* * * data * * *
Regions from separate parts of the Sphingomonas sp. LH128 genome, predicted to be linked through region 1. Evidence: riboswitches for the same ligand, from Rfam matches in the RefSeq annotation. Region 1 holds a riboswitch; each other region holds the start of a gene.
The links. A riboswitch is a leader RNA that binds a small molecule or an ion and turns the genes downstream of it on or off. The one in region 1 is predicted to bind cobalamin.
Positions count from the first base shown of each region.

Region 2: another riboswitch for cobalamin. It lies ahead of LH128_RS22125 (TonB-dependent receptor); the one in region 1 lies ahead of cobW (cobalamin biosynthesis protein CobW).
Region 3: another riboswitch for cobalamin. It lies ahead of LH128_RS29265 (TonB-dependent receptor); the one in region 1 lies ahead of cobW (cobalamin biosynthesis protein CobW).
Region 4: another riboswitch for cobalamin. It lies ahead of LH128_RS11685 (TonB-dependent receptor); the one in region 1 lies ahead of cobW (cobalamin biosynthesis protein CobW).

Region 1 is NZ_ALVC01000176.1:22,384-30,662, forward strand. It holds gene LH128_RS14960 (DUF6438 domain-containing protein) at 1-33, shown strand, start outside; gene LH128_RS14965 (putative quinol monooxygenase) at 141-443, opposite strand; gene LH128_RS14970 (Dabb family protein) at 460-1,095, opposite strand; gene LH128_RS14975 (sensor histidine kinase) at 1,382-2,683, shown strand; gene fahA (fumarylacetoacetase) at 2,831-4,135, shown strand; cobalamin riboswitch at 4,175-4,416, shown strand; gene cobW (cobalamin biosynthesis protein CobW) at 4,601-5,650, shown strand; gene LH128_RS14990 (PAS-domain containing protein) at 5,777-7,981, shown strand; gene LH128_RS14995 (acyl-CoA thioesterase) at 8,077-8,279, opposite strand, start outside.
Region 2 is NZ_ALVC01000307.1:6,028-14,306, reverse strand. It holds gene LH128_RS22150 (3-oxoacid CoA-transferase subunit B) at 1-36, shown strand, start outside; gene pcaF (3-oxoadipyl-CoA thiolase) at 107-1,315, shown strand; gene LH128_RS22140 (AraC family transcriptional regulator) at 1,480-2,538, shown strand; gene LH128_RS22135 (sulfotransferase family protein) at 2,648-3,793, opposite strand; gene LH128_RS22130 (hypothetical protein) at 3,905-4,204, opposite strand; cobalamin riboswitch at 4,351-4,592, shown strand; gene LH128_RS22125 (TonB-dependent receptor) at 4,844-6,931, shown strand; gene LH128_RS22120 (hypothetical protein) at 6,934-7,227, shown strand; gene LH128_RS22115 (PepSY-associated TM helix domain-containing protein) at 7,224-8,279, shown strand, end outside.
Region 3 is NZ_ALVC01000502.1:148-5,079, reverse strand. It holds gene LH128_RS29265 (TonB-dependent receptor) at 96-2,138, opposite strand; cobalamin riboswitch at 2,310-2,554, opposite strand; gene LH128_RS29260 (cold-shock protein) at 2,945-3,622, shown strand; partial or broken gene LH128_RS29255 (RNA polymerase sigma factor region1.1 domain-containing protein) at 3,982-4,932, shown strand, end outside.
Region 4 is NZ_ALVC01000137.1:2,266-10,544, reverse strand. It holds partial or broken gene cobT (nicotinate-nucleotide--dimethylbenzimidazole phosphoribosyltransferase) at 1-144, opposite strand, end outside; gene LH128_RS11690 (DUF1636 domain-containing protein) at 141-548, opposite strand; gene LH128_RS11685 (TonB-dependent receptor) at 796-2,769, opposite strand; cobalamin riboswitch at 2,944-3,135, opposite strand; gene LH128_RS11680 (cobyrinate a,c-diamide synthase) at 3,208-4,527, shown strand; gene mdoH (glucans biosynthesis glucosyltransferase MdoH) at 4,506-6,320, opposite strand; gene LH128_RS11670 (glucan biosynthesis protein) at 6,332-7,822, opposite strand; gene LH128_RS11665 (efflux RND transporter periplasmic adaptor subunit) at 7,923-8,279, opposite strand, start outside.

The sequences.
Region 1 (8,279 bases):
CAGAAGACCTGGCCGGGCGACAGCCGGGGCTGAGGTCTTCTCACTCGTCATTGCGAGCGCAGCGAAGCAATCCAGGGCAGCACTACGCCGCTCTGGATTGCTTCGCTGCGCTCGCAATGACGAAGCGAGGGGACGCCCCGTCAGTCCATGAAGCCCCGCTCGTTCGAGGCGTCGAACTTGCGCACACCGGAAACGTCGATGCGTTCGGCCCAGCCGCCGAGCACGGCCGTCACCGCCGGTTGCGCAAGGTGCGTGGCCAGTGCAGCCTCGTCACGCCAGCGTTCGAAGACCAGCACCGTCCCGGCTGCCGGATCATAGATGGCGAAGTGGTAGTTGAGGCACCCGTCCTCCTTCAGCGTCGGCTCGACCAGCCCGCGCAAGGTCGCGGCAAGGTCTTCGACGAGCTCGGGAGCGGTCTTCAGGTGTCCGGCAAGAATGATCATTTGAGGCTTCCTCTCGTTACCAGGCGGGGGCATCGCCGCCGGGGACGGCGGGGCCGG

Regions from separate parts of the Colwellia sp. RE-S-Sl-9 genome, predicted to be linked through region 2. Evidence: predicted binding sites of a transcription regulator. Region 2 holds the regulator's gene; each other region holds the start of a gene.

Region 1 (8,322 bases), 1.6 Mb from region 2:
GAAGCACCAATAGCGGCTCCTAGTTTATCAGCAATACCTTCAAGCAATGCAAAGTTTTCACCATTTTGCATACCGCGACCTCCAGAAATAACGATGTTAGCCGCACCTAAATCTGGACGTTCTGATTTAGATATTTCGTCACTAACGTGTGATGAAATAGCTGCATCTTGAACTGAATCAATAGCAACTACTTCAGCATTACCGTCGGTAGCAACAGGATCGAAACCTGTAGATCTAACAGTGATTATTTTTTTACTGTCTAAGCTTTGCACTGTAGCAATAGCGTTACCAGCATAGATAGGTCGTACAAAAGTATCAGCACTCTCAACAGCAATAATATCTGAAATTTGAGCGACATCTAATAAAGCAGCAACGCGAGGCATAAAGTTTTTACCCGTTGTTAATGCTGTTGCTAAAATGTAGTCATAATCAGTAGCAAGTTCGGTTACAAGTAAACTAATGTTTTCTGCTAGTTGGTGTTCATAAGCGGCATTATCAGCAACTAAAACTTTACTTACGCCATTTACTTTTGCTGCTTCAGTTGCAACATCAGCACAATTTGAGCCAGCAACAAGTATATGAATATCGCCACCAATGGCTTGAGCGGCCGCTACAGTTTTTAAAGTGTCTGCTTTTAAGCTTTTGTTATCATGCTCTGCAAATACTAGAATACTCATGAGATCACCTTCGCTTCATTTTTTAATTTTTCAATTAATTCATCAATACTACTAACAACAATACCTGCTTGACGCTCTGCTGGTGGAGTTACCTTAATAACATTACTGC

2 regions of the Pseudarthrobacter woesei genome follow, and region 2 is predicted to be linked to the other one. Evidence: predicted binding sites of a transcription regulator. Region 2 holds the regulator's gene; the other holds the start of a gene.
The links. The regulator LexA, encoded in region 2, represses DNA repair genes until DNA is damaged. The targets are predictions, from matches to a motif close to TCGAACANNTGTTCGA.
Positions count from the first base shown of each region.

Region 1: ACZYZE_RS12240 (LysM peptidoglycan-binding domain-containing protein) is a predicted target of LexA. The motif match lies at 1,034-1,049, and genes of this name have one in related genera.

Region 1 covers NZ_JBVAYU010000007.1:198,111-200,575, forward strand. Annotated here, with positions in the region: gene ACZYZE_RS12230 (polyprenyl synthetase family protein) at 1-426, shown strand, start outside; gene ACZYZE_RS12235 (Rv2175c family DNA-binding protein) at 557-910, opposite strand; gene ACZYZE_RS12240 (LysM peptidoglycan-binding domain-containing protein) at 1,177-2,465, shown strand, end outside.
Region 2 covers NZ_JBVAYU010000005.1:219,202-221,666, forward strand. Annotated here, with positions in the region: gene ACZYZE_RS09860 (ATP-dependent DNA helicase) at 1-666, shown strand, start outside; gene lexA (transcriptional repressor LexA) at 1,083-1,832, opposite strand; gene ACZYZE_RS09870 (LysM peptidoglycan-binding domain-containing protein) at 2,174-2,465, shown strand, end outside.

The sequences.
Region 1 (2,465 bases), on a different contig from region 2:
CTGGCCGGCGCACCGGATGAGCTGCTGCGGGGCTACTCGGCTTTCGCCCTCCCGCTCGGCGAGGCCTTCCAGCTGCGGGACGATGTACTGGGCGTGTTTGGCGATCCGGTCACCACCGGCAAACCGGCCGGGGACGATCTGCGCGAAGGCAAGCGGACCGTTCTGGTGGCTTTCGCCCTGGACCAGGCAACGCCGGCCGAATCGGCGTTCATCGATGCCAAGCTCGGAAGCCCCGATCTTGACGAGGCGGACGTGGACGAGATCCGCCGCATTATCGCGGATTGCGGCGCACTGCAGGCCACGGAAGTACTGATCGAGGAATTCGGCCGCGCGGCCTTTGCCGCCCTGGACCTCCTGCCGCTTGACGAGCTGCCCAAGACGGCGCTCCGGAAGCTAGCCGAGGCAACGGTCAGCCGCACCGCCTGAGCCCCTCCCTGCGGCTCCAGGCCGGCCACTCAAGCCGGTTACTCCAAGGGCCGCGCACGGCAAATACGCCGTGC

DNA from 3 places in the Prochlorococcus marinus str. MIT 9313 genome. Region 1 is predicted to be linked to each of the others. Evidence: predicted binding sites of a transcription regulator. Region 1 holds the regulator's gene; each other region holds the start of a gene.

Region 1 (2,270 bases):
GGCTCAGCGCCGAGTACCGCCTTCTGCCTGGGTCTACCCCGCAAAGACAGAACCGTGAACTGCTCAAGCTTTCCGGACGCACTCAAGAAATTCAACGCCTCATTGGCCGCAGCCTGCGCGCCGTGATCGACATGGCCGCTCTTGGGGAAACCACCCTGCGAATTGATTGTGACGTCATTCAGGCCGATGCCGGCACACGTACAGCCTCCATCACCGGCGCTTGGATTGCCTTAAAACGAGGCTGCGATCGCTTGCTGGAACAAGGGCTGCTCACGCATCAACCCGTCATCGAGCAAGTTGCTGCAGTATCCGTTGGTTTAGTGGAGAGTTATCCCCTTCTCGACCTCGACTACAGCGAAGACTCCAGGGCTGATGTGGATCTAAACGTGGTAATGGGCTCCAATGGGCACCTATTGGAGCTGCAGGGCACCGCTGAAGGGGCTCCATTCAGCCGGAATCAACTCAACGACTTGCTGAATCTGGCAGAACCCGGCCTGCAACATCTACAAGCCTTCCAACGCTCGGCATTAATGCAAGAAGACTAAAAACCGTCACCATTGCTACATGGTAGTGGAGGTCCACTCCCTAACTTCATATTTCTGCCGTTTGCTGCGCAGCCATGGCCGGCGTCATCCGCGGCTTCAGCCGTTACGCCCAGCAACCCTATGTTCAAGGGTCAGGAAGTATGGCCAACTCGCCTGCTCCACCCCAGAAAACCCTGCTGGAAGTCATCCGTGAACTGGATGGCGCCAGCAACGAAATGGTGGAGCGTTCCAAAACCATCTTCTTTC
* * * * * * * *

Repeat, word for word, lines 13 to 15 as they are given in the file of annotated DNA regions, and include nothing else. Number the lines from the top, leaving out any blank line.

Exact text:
CAGAAGACCTGGCCGGGCGACAGCCGGGGCTGAGGTCTTCTCACTCGTCATTGCGAGCGCAGCGAAGCAATCCAGGGCAGCACTACGCCGCTCTGGATTGCTTCGCTGCGCTCGCAATGACGAAGCGAGGGGACGCCCCGTCAGTCCATGAAGCCCCGCTCGTTCGAGGCGTCGAACTTGCGCACACCGGAAACGTCGATGCGTTCGGCCCAGCCGCCGAGCACGGCCGTCACCGCCGGTTGCGCAAGGTGCGTGGCCAGTGCAGCCTCGTCACGCCAGCGTTCGAAGACCAGCACCGTCCCGGCTGCCGGATCATAGATGGCGAAGTGGTAGTTGAGGCACCCGTCCTCCTTCAGCGTCGGCTCGACCAGCCCGCGCAAGGTCGCGGCAAGGTCTTCGACGAGCTCGGGAGCGGTCTTCAGGTGTCCGGCAAGAATGATCATTTGAGGCTTCCTCTCGTTACCAGGCGGGGGCATCGCCGCCGGGGACGGCGGGGCCGG

Regions from separate parts of the Colwellia sp. RE-S-Sl-9 genome, predicted to be linked through region 2. Evidence: predicted binding sites of a transcription regulator. Region 2 holds the regulator's gene; each other region holds the start of a gene.

Region 1 (8,322 bases), 1.6 Mb from region 2: